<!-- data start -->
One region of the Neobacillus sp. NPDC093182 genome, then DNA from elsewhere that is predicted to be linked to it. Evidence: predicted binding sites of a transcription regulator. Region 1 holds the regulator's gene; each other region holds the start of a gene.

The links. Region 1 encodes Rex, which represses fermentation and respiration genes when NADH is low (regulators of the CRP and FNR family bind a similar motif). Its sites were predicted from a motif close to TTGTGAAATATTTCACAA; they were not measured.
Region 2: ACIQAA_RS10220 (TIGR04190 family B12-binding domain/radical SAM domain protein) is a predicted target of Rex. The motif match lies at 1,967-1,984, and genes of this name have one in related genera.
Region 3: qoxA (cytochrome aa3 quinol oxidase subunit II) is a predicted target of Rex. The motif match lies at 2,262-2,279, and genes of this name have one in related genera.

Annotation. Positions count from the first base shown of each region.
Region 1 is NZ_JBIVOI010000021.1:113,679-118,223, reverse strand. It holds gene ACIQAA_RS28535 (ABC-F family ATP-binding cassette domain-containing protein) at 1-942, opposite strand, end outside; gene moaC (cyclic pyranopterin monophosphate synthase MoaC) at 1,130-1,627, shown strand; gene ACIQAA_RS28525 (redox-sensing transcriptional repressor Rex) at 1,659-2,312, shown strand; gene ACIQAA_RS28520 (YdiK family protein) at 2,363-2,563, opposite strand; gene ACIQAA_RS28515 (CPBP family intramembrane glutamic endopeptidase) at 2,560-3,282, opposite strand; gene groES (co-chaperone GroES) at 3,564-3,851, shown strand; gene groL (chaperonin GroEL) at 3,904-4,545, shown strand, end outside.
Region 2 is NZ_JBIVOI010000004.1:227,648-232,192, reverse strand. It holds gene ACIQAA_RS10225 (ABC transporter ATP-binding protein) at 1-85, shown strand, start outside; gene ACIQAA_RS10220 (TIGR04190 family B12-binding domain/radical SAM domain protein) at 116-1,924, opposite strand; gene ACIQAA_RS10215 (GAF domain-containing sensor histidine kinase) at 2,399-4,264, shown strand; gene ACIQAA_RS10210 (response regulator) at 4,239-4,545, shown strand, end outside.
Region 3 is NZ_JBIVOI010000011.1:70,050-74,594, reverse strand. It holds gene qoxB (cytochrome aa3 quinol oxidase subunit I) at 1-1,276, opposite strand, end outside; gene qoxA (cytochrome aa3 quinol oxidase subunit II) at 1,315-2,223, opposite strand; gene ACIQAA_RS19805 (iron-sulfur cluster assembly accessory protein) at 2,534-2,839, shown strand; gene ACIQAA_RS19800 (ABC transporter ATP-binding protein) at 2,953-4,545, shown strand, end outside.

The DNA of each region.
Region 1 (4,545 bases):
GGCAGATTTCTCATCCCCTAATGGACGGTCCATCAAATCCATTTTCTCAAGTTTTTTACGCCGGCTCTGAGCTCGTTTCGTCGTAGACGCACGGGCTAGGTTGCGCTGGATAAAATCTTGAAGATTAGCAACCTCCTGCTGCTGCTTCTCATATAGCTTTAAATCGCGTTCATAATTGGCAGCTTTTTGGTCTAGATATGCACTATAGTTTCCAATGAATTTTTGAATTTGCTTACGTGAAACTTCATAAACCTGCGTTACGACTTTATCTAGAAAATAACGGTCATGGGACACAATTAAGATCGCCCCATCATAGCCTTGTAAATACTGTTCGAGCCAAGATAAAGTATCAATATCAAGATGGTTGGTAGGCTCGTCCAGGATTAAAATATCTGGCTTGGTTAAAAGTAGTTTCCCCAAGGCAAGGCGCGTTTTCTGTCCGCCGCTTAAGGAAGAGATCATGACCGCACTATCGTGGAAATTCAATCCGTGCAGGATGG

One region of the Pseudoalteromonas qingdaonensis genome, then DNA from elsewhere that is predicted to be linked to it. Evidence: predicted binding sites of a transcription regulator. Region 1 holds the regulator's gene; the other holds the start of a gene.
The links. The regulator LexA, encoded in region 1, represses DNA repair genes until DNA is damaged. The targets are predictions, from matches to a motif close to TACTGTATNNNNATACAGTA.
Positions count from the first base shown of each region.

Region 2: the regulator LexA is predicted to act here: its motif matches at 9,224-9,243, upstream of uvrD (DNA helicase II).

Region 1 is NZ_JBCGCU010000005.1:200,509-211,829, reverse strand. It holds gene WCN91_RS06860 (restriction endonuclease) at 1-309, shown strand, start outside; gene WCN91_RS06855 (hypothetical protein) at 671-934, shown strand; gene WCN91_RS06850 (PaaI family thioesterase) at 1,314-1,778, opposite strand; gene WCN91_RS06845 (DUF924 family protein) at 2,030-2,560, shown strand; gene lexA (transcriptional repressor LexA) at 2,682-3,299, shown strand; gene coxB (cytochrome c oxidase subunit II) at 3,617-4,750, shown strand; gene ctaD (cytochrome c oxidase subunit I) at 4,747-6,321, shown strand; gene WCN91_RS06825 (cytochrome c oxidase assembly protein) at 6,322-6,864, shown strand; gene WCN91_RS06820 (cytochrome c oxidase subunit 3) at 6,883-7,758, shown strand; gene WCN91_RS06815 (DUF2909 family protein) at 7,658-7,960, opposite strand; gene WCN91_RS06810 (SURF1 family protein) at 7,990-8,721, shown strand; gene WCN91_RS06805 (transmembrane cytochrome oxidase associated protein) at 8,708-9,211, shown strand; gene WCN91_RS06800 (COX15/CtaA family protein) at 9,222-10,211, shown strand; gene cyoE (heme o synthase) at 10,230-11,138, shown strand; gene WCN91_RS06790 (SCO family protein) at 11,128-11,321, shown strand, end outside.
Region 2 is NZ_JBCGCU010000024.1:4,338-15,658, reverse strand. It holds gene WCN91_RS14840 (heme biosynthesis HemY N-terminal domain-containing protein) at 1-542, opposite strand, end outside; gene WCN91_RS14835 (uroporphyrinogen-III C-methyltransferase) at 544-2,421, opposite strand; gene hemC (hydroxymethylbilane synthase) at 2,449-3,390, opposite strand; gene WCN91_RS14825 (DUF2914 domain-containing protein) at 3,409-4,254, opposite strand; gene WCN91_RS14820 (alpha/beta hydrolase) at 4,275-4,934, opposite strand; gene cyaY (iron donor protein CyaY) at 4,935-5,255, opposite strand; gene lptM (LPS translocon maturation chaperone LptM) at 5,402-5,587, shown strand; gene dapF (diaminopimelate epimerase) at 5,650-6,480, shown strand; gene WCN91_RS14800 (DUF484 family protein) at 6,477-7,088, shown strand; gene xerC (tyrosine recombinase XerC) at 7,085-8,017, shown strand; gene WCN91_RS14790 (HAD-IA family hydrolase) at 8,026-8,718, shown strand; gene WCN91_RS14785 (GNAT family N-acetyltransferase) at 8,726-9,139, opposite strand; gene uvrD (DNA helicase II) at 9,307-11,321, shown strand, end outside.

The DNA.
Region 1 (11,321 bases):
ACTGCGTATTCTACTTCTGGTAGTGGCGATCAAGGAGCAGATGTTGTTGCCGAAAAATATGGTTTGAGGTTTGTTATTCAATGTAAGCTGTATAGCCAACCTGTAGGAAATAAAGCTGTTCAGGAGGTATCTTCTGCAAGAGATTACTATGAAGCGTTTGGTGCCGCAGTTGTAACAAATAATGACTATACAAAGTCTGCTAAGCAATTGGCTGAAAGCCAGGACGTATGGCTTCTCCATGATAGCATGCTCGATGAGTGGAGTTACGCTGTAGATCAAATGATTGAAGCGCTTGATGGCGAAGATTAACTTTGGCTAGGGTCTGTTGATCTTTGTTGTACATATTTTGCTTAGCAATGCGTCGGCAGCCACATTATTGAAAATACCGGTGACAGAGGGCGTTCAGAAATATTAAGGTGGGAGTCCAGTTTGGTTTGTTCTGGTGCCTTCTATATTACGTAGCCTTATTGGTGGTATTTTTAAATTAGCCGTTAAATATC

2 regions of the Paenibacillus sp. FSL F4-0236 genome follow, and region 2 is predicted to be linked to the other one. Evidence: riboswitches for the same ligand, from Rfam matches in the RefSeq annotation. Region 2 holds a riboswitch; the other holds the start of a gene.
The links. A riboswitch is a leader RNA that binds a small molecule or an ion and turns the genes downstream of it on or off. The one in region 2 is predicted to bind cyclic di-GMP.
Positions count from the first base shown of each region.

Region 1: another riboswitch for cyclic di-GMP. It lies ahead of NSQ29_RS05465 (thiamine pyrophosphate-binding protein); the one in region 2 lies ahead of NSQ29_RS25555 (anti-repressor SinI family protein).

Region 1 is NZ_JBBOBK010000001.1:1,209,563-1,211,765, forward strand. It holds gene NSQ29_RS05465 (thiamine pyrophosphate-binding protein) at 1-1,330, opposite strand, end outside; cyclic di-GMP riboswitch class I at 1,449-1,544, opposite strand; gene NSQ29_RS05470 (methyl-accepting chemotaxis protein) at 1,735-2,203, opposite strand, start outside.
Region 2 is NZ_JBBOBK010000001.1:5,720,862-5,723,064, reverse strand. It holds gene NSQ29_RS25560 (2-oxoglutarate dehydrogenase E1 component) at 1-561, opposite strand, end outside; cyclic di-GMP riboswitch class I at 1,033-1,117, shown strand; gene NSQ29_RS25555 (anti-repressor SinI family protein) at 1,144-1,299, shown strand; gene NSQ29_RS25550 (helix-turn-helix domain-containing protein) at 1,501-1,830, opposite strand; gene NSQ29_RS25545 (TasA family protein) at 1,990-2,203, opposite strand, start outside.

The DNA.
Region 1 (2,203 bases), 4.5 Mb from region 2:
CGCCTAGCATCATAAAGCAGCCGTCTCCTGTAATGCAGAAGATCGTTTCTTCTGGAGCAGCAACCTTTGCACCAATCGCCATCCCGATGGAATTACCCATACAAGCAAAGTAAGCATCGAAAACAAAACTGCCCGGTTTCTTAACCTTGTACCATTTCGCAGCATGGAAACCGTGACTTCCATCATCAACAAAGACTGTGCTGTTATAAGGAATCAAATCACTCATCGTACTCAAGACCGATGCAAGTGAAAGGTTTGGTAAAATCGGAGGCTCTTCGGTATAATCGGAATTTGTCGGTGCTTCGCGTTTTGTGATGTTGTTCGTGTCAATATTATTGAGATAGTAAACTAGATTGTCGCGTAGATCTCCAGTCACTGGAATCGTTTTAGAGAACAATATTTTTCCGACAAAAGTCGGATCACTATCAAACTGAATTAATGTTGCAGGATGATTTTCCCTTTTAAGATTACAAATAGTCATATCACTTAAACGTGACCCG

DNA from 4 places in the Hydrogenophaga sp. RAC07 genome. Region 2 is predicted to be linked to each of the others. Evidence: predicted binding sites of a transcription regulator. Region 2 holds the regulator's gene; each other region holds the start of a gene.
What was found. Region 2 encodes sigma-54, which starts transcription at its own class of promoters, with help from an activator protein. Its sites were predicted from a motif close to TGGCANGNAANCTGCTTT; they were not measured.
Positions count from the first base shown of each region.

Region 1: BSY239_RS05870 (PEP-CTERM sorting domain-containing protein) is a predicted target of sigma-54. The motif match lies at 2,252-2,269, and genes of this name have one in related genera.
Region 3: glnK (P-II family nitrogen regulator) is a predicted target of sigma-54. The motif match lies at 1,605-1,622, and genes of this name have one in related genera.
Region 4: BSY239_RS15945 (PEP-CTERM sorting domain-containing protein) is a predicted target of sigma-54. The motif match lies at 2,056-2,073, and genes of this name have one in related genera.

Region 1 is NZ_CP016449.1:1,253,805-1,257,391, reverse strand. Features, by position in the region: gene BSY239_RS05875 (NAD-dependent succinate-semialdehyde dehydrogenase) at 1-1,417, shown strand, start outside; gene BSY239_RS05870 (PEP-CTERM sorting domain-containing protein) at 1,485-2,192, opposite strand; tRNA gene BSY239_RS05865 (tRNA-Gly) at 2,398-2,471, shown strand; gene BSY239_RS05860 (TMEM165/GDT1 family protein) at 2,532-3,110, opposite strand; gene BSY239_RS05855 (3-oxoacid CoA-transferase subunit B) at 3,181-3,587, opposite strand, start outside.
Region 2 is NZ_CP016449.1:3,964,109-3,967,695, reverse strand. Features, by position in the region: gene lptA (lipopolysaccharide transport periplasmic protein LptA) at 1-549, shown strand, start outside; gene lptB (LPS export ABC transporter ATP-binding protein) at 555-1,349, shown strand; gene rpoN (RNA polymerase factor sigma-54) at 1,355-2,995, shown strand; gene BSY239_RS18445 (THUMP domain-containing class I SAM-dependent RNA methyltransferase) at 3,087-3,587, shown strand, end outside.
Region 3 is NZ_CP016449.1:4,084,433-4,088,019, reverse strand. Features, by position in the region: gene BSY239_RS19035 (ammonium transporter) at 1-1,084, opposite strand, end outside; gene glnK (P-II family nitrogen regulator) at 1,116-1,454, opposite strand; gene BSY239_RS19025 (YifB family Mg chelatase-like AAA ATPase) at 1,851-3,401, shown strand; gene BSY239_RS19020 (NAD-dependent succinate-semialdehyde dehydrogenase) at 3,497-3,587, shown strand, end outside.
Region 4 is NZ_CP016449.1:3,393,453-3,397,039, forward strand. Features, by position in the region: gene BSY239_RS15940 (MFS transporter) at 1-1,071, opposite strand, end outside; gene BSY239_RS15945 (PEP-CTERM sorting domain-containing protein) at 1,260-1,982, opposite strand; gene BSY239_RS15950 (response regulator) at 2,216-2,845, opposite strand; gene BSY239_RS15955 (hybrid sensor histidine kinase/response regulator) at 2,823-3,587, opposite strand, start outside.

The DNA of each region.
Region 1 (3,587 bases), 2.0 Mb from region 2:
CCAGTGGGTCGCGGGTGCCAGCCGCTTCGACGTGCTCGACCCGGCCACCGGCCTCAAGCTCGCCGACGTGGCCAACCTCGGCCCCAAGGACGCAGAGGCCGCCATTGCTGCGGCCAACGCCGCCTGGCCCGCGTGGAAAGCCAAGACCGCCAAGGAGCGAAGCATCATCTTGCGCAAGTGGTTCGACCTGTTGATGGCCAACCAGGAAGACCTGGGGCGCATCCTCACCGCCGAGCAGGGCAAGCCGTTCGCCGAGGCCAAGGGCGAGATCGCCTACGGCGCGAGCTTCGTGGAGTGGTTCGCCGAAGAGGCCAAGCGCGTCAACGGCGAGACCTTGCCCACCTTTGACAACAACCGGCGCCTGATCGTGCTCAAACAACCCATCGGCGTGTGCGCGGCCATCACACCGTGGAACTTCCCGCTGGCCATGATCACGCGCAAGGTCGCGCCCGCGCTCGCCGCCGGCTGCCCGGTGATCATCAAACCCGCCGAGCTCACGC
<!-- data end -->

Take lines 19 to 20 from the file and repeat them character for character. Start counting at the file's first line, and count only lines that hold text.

Region 1 (11,321 bases):
ACTGCGTATTCTACTTCTGGTAGTGGCGATCAAGGAGCAGATGTTGTTGCCGAAAAATATGGTTTGAGGTTTGTTATTCAATGTAAGCTGTATAGCCAACCTGTAGGAAATAAAGCTGTTCAGGAGGTATCTTCTGCAAGAGATTACTATGAAGCGTTTGGTGCCGCAGTTGTAACAAATAATGACTATACAAAGTCTGCTAAGCAATTGGCTGAAAGCCAGGACGTATGGCTTCTCCATGATAGCATGCTCGATGAGTGGAGTTACGCTGTAGATCAAATGATTGAAGCGCTTGATGGCGAAGATTAACTTTGGCTAGGGTCTGTTGATCTTTGTTGTACATATTTTGCTTAGCAATGCGTCGGCAGCCACATTATTGAAAATACCGGTGACAGAGGGCGTTCAGAAATATTAAGGTGGGAGTCCAGTTTGGTTTGTTCTGGTGCCTTCTATATTACGTAGCCTTATTGGTGGTATTTTTAAATTAGCCGTTAAATATC